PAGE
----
Vegan Yam and Pear Soup

 

Put 3 TBSP of olive oil in the bottom of a large stock pot on a medium low burner. Add 1 TBSP of cinnamon, 1 tsp of allspice, salt, pepper and heat until the aroma rises. Add 2 TBSP of chopped ginger, and I know that is a lot, but ginger is what we need to make this a savory soup, not a dessert soup. Ginger and onions, which come next. Add 1 yellow onion, chopped coarsely. It’s all going to be pureed in the end, so don’t bother chopping fine. Sauté until onions are soft and transparent.

Peel 8 small yams and cut into uniformly sized chunks, about 2 inches square. Toss into the pot with 32 oz. of vegetable broth. Bring to a boil, then reduce to simmer. Cook until tender, about 20 – 30 minutes depending on the size of your chunks. Test with a fork.

Peel 4 pears, remove the stem, and chop into pieces and add to the pot. Cook for 15 more minutes. Add 32 oz. of unsweetened coconut beverage. Let cool and puree using a Magic Bullet, blender, or immersion blender.

I used 5 slices of fresh pear (one sunk) and a couple baby spinach leaves to garnish. I was going for the artistically pleasing Rule of Five, but one did not cooperate. I suppose if I were a super arty food blogger, I would make another bowl, but that seems silly for this blog.

This makes a smooth soup that is about the consistency of a canned tomato soup, but the similarities end there. It is so good, it is not the least bit sweet, but tastes of yam and pear and these deep aromatic spices with a little bit of heat that lingers from the ginger. It is not the least bit sweet despite the pears. The ginger and allspice are important in grounding the flavor on the savory side. If you don’t have allspice, you could use nutmeg or cardamom. It’s also kind of addictive and from spoon-licking from when I served it up to reheat, I can tell you, it’s actually pretty good cold, too. It was tasty last night, but today’s its flavor is richer. This is no single-serving. It makes 4 quarts of soup, which was nice to send some home with friends and to save for lunches this week.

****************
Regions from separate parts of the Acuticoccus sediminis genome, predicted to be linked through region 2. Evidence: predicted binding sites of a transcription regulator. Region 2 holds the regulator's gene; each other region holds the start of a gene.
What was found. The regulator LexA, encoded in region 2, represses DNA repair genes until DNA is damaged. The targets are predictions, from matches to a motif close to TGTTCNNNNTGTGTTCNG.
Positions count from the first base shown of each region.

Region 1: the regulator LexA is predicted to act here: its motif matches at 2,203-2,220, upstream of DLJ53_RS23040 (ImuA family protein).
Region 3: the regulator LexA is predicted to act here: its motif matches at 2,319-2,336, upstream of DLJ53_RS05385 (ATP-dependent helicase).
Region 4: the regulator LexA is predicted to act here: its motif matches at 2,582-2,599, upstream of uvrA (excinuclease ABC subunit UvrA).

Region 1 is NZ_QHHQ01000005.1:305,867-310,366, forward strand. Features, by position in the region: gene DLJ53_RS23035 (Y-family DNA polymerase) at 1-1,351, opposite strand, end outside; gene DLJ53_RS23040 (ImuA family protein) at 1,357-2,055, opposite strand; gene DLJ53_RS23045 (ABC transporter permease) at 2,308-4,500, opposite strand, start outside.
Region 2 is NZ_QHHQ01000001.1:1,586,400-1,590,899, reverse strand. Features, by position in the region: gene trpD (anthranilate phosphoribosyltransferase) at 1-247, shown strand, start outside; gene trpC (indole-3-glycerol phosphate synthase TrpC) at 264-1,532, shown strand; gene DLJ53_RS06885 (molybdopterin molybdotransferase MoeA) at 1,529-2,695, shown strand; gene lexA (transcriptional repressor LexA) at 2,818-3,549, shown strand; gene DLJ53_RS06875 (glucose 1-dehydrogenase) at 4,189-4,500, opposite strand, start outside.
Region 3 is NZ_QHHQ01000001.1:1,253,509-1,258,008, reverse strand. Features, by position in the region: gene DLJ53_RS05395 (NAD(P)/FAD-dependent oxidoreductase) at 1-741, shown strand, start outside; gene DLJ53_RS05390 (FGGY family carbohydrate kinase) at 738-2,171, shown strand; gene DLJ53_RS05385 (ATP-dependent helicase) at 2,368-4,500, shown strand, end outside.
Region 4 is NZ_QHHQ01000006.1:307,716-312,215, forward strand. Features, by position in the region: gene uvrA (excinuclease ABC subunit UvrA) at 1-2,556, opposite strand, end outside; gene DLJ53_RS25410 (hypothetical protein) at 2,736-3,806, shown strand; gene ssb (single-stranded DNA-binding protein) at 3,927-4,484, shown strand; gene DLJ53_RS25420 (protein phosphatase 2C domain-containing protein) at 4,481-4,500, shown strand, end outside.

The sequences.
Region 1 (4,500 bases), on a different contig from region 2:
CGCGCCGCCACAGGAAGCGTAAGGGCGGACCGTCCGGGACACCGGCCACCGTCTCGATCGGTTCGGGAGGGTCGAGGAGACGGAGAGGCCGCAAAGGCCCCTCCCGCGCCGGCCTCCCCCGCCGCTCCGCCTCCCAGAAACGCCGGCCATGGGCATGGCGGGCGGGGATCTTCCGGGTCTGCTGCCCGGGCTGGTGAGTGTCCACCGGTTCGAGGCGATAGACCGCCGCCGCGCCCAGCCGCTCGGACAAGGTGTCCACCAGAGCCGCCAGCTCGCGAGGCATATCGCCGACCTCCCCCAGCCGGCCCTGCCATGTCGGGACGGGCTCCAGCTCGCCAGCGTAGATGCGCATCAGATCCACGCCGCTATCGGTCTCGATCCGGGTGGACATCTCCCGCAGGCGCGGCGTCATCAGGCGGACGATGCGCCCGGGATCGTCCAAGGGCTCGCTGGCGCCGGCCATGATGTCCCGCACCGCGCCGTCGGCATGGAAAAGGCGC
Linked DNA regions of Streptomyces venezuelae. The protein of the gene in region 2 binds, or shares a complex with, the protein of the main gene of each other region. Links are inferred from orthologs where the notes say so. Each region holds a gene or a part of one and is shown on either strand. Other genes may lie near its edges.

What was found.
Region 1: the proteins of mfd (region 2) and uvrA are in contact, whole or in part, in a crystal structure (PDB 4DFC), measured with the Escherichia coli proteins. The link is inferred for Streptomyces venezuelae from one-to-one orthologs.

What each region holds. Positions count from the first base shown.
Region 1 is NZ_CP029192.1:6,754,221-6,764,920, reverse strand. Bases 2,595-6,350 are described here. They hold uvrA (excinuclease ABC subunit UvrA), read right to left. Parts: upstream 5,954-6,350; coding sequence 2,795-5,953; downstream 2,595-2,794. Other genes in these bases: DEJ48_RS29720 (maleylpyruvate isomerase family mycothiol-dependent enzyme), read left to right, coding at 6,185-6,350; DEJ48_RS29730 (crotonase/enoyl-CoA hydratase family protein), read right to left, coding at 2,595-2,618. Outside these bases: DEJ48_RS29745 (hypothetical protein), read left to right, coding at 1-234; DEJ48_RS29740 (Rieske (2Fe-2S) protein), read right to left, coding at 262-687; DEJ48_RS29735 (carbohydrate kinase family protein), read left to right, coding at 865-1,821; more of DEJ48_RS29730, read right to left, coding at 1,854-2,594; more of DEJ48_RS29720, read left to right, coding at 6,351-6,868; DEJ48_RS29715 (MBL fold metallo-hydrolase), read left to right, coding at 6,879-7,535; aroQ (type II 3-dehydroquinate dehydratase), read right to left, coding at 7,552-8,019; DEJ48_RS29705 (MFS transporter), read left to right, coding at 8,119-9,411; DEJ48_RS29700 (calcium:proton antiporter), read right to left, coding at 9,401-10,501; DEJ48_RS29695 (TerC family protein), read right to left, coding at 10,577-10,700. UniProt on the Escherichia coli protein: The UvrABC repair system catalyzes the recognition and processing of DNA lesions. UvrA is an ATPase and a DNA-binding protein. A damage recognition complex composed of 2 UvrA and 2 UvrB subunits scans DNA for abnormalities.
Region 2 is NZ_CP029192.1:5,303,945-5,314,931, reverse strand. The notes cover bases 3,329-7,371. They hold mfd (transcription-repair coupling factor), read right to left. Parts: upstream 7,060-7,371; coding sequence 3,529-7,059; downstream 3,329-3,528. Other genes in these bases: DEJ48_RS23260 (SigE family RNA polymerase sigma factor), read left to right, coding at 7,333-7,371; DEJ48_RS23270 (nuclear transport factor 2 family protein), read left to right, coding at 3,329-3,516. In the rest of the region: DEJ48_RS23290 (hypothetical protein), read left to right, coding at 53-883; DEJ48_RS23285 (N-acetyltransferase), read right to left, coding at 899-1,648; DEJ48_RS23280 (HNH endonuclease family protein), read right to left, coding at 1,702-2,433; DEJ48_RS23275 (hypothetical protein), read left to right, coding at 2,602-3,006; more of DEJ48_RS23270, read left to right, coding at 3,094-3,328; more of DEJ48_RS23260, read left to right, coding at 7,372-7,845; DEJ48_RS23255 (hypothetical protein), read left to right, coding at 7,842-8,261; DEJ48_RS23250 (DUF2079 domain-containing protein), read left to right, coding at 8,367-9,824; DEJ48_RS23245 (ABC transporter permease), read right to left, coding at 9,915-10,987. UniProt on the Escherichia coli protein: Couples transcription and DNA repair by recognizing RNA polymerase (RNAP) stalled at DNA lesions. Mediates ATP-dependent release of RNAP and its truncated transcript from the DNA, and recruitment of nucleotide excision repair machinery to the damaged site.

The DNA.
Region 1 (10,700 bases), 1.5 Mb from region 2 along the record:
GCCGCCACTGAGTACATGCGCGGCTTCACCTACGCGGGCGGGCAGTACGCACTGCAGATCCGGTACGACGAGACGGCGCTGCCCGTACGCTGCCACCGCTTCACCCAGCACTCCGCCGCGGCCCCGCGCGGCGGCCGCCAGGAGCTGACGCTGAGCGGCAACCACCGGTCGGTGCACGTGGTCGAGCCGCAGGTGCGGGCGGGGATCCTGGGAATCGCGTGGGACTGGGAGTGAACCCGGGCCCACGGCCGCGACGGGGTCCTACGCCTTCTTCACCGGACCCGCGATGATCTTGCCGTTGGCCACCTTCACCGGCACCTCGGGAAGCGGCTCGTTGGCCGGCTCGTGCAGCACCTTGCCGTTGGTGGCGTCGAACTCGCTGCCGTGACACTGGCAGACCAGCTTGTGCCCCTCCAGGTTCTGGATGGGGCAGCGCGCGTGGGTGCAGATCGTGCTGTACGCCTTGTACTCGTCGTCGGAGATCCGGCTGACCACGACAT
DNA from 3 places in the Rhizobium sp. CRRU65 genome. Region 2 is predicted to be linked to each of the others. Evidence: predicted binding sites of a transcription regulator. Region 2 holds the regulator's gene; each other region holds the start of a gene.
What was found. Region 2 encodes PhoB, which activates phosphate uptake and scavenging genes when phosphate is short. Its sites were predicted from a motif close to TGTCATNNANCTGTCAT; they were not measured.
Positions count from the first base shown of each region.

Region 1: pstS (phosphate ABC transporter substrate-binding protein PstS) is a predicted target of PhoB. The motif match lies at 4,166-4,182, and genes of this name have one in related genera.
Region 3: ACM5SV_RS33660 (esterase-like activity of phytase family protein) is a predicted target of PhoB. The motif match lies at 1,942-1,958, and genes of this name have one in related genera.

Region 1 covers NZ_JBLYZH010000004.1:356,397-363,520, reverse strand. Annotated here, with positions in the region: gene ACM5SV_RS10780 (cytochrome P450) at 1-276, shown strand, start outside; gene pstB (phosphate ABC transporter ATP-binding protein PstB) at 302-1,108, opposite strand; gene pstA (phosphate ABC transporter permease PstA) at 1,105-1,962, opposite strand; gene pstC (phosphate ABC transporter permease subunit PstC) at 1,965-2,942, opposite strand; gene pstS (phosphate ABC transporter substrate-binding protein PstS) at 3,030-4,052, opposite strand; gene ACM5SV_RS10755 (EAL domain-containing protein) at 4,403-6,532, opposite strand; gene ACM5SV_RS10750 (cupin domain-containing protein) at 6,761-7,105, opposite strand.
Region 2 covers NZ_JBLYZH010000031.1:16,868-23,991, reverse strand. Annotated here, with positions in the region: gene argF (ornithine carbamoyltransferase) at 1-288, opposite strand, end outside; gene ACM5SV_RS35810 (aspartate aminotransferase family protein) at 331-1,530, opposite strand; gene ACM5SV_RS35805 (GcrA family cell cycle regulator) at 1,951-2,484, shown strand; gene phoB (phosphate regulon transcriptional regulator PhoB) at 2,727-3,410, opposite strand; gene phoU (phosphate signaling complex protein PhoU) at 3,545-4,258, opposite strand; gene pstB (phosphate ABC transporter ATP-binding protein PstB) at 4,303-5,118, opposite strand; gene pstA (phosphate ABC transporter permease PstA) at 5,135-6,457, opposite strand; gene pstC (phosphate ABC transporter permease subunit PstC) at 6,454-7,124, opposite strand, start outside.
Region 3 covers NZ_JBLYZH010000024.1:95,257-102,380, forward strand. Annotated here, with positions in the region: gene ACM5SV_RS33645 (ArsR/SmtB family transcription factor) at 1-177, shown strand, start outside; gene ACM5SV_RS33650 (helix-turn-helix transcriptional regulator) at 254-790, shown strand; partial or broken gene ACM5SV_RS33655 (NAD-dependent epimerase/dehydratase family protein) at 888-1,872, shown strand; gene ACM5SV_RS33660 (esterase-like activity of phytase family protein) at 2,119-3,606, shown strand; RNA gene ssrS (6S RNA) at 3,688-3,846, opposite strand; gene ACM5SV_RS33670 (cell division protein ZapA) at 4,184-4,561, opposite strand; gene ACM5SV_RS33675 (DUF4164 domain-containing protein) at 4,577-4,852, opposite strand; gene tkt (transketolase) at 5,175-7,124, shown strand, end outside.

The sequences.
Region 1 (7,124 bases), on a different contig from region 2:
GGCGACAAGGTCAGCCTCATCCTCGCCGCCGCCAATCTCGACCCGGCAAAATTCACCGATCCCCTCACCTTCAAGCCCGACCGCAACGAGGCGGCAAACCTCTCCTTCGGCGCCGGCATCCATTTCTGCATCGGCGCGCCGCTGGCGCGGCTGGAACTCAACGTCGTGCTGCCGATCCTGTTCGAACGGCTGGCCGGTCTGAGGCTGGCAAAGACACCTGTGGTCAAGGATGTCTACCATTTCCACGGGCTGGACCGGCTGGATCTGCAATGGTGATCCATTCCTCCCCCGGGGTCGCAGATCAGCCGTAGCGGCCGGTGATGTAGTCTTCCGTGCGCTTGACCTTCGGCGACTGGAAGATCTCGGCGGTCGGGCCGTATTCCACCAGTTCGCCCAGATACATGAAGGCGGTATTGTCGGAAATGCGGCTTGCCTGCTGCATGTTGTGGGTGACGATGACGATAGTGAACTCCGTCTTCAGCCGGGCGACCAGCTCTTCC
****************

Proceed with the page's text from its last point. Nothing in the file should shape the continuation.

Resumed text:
The unsweetened coconut beverage is in a white unlabelled box with the ingredients stamped on it for Oregon Food Bank. This product from Pacific Foods matches the ingredients in type and order of quantity.

Everything but the olive oil and spices came from the Oregon Food Bank’s Harvest Share program. Harvest Share is a program that provides fresh produce to low-income Portlanders through the Oregon Food Bank. This is a big contrast with regular food bank products which are dependent on donations and tend to focus on nonperishable carbs like rice, pasta, beans, bread, and crackers. It’s a fabulous program that I wish were available across the country because fresh produce is expensive and many food banks simply do not get enough donated, and what is donated is often well past its prime.